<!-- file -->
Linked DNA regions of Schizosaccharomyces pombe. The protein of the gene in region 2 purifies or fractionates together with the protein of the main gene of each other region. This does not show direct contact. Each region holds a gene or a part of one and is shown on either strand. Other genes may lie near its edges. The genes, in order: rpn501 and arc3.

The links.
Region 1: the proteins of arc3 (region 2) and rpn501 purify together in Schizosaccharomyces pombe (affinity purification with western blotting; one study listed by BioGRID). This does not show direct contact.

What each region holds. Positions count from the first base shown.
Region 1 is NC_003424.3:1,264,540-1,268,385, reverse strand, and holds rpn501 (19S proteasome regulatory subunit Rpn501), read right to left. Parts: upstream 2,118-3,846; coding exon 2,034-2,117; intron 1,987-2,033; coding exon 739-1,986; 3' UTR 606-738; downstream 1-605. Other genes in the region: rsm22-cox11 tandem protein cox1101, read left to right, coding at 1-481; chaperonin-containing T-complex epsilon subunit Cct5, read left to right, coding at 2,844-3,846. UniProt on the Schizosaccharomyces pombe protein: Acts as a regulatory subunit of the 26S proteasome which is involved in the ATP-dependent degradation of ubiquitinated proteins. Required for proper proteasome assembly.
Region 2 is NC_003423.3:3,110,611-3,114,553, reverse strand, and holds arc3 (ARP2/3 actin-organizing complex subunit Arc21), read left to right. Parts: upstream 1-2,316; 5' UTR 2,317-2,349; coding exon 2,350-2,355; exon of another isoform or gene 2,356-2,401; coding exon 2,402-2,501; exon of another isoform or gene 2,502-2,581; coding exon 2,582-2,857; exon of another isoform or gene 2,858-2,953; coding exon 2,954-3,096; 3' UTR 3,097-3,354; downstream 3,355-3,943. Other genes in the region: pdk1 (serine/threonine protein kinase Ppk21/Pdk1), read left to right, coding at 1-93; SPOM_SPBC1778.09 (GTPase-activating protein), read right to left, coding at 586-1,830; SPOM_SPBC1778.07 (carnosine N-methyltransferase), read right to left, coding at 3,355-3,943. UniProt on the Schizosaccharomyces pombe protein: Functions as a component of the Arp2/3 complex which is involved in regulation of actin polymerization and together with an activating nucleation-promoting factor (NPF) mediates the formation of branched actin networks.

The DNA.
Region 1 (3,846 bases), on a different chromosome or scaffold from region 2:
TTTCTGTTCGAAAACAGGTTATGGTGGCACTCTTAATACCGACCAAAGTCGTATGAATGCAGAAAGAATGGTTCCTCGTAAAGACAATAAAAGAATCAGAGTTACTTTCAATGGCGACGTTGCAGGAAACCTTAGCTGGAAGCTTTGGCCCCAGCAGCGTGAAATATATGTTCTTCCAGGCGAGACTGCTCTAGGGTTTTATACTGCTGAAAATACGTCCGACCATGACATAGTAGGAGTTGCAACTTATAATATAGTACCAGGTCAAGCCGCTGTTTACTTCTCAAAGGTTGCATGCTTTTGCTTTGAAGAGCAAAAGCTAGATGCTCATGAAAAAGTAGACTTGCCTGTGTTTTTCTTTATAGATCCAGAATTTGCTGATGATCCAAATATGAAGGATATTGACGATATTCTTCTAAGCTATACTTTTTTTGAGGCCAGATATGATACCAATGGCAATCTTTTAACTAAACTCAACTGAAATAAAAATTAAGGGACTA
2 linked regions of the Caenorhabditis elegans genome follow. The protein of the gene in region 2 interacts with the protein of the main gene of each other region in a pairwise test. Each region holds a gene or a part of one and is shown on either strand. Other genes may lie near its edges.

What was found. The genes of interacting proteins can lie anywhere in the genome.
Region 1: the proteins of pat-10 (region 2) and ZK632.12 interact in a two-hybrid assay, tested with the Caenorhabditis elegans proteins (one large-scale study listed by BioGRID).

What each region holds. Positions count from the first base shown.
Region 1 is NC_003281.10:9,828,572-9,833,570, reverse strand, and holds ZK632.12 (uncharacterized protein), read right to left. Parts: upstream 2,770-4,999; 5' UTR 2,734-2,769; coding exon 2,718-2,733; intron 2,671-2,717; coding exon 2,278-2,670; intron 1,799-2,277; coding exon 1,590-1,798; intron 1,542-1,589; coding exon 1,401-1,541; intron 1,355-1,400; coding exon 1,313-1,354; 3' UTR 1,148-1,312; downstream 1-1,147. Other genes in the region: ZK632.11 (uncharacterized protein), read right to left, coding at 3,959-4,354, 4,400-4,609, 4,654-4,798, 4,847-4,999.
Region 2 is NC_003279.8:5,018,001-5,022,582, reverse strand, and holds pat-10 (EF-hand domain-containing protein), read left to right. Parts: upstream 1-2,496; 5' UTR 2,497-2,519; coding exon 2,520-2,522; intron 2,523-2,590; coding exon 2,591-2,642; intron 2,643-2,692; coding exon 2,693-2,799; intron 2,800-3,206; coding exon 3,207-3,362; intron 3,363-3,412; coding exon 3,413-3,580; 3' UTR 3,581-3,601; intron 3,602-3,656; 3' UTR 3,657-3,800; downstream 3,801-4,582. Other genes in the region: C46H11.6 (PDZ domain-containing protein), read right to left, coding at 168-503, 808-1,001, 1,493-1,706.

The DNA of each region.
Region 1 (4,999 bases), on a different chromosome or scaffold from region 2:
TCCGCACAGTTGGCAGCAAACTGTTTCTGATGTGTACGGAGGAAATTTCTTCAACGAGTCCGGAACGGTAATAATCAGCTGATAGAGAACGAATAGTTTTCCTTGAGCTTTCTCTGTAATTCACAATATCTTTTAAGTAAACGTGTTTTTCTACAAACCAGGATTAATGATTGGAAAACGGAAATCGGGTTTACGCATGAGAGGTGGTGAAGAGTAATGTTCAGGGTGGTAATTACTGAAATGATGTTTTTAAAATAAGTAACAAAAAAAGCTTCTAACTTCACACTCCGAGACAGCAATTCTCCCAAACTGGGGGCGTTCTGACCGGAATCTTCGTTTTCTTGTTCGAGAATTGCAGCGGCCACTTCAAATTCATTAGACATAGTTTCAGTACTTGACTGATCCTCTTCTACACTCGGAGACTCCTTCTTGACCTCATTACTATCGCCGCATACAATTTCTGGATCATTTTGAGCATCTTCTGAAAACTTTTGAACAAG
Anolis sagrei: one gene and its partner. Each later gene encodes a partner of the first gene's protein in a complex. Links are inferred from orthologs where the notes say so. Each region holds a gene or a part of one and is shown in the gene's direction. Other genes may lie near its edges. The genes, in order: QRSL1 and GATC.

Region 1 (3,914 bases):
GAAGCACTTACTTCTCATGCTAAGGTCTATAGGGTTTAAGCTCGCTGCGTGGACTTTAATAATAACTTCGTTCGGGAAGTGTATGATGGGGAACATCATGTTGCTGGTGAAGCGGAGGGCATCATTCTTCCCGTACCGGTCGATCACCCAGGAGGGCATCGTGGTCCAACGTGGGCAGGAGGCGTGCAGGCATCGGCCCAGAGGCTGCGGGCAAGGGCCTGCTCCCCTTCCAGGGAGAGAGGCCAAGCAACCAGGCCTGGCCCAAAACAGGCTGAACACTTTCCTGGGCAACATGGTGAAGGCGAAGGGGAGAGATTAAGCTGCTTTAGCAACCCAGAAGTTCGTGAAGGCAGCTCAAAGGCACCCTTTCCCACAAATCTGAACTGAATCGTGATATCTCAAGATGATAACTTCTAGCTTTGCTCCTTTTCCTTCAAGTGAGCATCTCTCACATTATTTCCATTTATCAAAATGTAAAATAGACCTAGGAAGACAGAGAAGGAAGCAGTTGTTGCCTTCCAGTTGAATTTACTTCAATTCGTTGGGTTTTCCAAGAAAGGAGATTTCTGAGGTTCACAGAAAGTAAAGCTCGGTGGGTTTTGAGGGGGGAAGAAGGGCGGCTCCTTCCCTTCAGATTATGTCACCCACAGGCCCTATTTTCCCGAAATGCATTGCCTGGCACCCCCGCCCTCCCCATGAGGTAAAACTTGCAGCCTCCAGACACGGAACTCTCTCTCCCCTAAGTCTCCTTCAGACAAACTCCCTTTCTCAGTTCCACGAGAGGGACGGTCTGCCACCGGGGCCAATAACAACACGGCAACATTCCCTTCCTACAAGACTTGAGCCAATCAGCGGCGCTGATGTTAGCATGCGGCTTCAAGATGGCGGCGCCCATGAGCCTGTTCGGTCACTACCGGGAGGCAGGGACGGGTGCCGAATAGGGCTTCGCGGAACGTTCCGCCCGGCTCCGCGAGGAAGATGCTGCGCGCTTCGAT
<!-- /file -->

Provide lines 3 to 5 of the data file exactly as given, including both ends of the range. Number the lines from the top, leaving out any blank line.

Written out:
Region 1: the proteins of arc3 (region 2) and rpn501 purify together in Schizosaccharomyces pombe (affinity purification with western blotting; one study listed by BioGRID). This does not show direct contact.

What each region holds. Positions count from the first base shown.
Region 1 is NC_003424.3:1,264,540-1,268,385, reverse strand, and holds rpn501 (19S proteasome regulatory subunit Rpn501), read right to left. Parts: upstream 2,118-3,846; coding exon 2,034-2,117; intron 1,987-2,033; coding exon 739-1,986; 3' UTR 606-738; downstream 1-605. Other genes in the region: rsm22-cox11 tandem protein cox1101, read left to right, coding at 1-481; chaperonin-containing T-complex epsilon subunit Cct5, read left to right, coding at 2,844-3,846. UniProt on the Schizosaccharomyces pombe protein: Acts as a regulatory subunit of the 26S proteasome which is involved in the ATP-dependent degradation of ubiquitinated proteins. Required for proper proteasome assembly.